State Ex Rel. Close v. Meehan

Annotate this Case

49 Wn.2d 426 (1956)

302 P.2d 194

THE STATE OF WASHINGTON, on the Relation of Ralph M. Close, Appellant, v. A.R. MEEHAN et al., Respondents.[1]

No. 33670.

The Supreme Court of Washington, Department One.

October 18, 1956.

*427 Rice, Morrison & Lake, for appellant.

B.A. Farley, Paul F. Schiffner, and Roland C. Wightman, for respondents.

SCHWELLENBACH, J.

Since its incorporation, the city of Spokane has discharged its raw sewage into the Spokane river. The state department of health, by notice dated December 4, 1935, notified the city that a public nuisance existed in the Spokane and Columbia rivers resulting from such discharge of raw sewage, and ordered the city to abate the nuisance.

Subsequent thereto, the legislature enacted chapter 186 of the Laws of 1941, p. 529 (RCW 35.88.080), forbidding the city from depositing its sewage into the Spokane river and providing that the same should become a public nuisance which might be summarily abated by any court of competent jurisdiction.

April 15, 1946, the city council adopted ordinance No. C8500, consisting of eleven sections, which contained a comprehensive and detailed plan for the acquisition, construction, and installation of a sewage disposal system, and the method of its financing. Section 1 provided:

"Section 1: That, subject to the approval by the qualified electors of Spokane of the Proposition hereinafter described at a special election hereinafter ordered, there shall be acquired, constructed, and installed, or caused to be constructed and installed by the City of Spokane, a municipal sewage disposal system and facilities, the works of which, upon such acquisition, construction, and installation, shall be owned, operated, and controlled by the City of Spokane; which will consist of the following as additions to, and connected with, the municipally owned sewage system of Spokane viz:

"A series of intercepting sewers, as specifically described hereinafter, shall be constructed in and along the areas, places and streets as designated hereinafter; which said sewers will receive the sanitary sewage originating in the various areas tributary thereto and which can be sewered into and drained through such intercepting sewers; and said intercepting sewers, being connected and joined as specified hereinafter, will be constructed and extended to and into a *428 Primary Treatment Sewage Disposal plant. The Sewage Treatment Plant will include the necessary structures and equipment to provide for coarse screening, grit removal, preliminary sedimentation, disinfection with chlorine, separate sludge digestion, and vacuum drying of the sludge together with other necessary appurtenant work. Building space will be provided for administrative, laboratory, and repair work and storage for vehicles, tools, equipment, and materials, which plant will be constructed on the north side of the Spokane River in the Northeast Quarter (NE 1/4) of Section Three (3) and the Northwest Quarter (NW 1/4) of Section Two (2), Township Twenty-five (25) North, Range Forty-two (42), E.W.M., Spokane County, Washington.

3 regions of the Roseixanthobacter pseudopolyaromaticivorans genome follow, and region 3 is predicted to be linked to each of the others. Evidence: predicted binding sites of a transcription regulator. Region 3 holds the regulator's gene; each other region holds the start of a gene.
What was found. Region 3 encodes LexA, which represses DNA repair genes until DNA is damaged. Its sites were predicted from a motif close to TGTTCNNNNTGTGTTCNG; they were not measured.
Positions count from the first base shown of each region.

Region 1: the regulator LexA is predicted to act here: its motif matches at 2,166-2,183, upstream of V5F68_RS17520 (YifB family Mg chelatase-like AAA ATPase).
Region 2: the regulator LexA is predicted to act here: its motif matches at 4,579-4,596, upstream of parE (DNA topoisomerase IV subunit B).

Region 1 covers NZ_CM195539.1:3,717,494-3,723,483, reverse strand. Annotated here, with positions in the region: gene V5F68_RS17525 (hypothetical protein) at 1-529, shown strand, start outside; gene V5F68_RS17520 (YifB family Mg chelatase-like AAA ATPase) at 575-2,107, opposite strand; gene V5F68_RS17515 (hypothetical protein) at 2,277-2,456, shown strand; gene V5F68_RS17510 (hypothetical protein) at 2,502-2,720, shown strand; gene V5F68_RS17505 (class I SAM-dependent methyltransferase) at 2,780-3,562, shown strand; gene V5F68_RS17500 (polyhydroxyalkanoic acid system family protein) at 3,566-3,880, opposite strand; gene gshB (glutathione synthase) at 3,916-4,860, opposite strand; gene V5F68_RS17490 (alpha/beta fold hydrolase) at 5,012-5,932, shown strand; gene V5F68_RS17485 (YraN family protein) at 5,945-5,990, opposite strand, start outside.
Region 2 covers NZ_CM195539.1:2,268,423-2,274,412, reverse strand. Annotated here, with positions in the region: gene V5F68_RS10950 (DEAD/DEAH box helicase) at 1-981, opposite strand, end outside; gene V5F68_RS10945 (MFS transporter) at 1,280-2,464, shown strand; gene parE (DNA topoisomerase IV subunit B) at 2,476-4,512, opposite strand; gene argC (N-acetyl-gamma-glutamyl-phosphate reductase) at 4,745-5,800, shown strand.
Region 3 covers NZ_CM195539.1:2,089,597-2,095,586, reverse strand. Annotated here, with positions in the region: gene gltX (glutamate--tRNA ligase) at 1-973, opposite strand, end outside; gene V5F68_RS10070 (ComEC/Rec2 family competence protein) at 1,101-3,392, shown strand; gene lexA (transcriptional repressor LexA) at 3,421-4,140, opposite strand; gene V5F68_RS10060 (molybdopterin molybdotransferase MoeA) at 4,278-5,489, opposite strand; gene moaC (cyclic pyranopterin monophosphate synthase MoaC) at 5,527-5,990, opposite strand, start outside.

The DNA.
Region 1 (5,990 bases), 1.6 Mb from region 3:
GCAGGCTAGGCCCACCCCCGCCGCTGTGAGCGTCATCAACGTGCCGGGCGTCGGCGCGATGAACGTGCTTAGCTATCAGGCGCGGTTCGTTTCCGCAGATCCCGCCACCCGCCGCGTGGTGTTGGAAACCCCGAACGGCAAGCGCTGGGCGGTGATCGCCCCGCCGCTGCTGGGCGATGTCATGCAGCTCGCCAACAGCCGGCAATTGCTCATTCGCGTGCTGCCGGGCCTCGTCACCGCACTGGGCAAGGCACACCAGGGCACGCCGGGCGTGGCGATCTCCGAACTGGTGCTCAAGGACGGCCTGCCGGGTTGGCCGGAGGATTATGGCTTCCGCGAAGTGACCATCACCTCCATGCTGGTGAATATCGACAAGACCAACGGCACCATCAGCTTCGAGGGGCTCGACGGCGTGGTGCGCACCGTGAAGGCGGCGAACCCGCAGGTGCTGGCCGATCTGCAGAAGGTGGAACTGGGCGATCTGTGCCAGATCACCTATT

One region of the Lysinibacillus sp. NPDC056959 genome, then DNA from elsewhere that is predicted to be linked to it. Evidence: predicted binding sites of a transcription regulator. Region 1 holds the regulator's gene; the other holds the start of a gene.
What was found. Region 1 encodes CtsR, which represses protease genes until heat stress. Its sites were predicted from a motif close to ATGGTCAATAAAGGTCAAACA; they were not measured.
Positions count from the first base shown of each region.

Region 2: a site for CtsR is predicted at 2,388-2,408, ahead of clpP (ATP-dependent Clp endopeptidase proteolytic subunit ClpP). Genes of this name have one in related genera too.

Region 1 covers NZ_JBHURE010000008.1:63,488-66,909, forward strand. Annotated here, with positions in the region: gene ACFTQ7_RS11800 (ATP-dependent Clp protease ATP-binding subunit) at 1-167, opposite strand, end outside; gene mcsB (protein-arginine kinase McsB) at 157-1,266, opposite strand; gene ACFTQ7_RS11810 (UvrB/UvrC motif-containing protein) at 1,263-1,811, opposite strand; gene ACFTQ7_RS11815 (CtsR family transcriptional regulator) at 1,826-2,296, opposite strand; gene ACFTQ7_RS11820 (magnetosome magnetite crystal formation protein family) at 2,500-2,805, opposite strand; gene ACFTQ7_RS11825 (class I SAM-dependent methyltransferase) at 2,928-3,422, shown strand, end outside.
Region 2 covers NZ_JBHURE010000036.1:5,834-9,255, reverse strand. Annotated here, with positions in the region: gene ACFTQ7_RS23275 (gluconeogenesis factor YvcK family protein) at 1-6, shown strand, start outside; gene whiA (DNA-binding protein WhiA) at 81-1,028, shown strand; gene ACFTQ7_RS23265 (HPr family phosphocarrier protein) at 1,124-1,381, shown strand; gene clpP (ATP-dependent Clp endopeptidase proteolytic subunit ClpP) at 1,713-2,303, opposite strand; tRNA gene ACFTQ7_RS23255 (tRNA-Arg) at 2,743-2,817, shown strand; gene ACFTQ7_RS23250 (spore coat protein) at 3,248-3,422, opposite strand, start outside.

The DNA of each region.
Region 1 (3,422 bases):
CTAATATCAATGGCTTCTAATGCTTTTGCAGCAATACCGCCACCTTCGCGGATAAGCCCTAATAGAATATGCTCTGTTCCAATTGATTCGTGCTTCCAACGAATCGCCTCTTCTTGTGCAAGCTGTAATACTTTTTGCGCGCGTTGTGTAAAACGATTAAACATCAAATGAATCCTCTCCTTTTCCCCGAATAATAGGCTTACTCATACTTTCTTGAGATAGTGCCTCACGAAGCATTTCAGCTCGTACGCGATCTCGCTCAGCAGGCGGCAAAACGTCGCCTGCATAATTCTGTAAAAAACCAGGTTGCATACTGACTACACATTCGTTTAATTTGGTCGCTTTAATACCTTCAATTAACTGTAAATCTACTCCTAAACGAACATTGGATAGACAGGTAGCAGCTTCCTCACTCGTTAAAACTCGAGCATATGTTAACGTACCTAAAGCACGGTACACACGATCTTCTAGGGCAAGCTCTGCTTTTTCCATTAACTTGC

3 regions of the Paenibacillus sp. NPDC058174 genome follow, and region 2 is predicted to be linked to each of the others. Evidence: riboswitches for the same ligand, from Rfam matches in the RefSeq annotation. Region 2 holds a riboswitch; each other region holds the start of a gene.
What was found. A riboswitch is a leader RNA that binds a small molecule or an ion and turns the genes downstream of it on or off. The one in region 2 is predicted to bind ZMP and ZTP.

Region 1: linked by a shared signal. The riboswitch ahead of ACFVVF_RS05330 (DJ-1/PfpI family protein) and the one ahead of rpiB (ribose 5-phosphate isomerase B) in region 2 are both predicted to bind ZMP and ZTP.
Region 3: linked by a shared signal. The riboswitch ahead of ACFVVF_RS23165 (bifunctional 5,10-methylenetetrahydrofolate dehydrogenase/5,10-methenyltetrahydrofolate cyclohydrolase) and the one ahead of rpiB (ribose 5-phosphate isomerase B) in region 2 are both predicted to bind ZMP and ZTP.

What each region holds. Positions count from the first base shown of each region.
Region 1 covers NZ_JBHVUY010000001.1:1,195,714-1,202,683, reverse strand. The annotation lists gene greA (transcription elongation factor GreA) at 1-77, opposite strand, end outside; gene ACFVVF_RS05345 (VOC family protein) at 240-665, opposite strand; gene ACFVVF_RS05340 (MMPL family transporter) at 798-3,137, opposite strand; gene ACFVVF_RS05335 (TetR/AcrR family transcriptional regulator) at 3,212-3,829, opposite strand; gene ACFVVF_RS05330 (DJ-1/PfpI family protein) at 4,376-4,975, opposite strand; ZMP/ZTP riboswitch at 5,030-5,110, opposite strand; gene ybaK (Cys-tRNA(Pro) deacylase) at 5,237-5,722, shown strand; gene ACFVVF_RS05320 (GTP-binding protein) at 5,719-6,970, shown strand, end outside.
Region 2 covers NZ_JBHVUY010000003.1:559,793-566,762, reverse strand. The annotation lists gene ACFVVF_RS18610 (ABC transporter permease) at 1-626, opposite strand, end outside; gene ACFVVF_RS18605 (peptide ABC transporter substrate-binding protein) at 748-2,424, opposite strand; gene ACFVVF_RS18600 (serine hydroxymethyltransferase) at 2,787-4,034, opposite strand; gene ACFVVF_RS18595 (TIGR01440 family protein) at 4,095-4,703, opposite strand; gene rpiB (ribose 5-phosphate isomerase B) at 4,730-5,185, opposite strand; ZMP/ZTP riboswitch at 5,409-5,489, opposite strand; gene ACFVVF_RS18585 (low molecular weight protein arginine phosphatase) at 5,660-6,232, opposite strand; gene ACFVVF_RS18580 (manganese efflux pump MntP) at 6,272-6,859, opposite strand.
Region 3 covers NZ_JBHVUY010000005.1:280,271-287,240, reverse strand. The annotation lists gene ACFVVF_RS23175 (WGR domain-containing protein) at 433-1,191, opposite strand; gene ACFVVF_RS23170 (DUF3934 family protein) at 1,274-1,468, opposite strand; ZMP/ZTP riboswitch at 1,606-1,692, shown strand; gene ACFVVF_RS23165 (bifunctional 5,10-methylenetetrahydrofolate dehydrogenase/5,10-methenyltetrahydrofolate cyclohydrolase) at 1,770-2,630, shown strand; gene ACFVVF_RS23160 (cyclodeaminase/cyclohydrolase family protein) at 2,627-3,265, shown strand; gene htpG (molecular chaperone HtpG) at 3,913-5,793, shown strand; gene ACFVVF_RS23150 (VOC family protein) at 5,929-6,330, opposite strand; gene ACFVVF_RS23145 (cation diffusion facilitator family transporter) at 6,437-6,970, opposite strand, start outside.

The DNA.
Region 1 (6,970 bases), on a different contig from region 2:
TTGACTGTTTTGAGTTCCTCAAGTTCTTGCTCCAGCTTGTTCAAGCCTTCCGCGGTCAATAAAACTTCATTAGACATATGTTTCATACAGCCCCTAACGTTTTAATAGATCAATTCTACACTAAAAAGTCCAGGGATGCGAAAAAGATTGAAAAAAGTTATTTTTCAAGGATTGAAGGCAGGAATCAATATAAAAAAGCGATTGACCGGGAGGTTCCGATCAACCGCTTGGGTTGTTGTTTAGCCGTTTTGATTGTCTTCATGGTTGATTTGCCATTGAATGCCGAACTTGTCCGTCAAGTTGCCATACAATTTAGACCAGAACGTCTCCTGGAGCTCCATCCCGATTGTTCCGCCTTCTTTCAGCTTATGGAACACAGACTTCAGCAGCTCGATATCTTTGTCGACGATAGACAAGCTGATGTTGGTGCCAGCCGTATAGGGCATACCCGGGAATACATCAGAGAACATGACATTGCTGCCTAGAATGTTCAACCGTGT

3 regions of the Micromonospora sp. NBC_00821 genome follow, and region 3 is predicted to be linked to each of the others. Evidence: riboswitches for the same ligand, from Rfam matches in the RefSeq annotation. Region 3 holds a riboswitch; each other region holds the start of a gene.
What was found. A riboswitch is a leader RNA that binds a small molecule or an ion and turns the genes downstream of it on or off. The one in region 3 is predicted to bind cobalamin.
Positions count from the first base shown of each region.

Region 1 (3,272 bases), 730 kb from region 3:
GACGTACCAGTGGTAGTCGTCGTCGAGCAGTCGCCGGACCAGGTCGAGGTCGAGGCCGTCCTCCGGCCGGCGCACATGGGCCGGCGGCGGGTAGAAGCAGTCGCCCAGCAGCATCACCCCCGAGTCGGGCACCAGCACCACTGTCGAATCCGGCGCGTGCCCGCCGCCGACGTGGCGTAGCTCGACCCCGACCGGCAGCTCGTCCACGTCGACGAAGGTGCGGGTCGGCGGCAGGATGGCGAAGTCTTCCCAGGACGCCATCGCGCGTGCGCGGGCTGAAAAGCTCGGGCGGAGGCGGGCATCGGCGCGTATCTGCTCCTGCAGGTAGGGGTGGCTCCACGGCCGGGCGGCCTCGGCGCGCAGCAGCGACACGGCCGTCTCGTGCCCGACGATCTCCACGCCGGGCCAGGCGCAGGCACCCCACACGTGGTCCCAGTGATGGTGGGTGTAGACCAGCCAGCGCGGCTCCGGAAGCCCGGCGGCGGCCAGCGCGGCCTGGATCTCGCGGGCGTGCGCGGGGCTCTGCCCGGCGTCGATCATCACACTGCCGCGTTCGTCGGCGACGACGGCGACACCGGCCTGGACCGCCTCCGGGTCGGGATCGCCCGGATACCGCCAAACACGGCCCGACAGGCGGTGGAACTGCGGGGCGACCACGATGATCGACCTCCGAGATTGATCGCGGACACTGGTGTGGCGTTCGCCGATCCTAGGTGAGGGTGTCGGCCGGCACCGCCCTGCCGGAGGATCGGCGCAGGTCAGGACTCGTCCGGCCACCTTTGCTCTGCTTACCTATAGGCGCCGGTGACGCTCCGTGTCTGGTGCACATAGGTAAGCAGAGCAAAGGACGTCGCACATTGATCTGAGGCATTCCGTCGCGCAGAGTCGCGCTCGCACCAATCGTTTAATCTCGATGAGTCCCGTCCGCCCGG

"The sewage originating in the various areas and territory served by said intercepting sewers will flow into and through said intercepting sewers into said Primary Treatment Sewage Disposal Plant and there be disposed of. Said intercepting sewers will be constructed and located as follows: [Then follow descriptions.] ...

"and in order to pay for the cost and expense to the City of Spokane of the foregoing plan, which is for, and shall include, capital purposes only, the City of Spokane shall sell and issue its general obligation negotiable serial coupon bonds in the principal amount of $1,700,000.00 and provide for the payment of the bond principal and interest by approximately equal annual tax levies in excess of the tax levy limitation upon Washington cities expressed in the statute and Constitution of the State of Washington."

Section 2 provided that the estimated cost of the sewage disposal system was $3,700,000, to which cost would be allocated the sum of $1,048,320 by the state, the proceeds of the $1,700,000 bond issue, and a contribution by the city of $951,680 out of its available funds.

Section 3 provided that the bond issue should run for twenty-five years. Section 4 provided for the issuance of seventeen hundred bonds of the denomination of $1,000 each, provided for interest, and for the levying of taxes to meet the payments plus interest as they should fall due.